How to Plant Honeysuckle Seeds

Overview

Honeysuckle vines grow quickly and efficiently, and provide a sweet scent and blossoming flowers to your garden. They grow best near walls or trellises where they can climb and have support. Honeysuckle is an important nectar source for bees, butterflies and hummingbirds.

Step 1

Clean the honeysuckle seeds thoroughly if necessary by removing any berry skin; then let them dry completely on a paper towel.

Step 2

Put the seeds on a damp paper towel after they are dry, then slide the towel into a plastic baggie and seal it shut. Put it in the refrigerator for at least two months, but no longer than three months, making sure the paper towel stays continuously damp. This simulates the winter months that flower seeds go through.

Step 3

Prepare the soil for the seed tray once the refrigerator time is up. Equally mix compost and sand, then moisten with water. Fill the seed tray with this mixture.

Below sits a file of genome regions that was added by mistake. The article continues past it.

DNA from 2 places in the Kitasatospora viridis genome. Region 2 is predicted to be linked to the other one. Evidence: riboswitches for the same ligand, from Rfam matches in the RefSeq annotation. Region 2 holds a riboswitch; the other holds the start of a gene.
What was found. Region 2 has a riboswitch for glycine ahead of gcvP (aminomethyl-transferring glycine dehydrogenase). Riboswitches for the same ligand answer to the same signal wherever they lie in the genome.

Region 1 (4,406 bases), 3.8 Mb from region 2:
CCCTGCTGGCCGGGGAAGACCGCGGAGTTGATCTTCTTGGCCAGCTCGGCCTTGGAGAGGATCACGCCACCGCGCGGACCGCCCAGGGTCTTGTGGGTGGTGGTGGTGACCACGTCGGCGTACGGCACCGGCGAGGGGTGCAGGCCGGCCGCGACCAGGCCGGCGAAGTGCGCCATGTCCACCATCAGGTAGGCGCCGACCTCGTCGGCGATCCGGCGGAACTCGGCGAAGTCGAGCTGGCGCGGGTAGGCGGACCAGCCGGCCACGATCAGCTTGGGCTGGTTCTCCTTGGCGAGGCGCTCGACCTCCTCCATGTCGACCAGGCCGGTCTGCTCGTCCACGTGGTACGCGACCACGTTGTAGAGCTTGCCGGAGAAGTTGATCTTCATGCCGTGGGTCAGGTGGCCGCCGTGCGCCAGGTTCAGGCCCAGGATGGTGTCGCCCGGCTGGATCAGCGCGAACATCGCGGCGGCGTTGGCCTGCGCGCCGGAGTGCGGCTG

Step 4

Add one honeysuckle seed to each seed tray compartment, then lightly sprinkle the soil mix on top.

Step 5

Put the seed tray on a sunny window sill for about a month, or until the seeds begin to germinate. The try should get about six to eight hours of sun per day.

Step 6

Make sure to keep the seed tray moist with water, but do not soak it. When the sprouts are about 3 inches tall, transplant them to individual pots filled with the same soil mixture, and place them outdoors in the desired area.

Things You'll Need

  • Honeysuckle seeds
  • Damp paper towel
  • Plastic baggie
  • Seed tray
  • 50-50 mix of compost and sterile sand
  • Small individual pots

References

  • Caring for Honeysuckle
  • Honesuckle Honeysuckle
Keywords: growing honeysuckle, planting honeysuckle seeds, planting garden flowers

About this Author

Lauren Wise has more than eight years' experience as a writer, editor, copywriter and columnist. She specializes in food, wine, music and pop culture. Her writing has appeared in various magazines, including "Runway," "A2Z," "Scottsdale Luxury Living" and "True West." Wise holds a Bachelor of Arts in journalism from Arizona State University.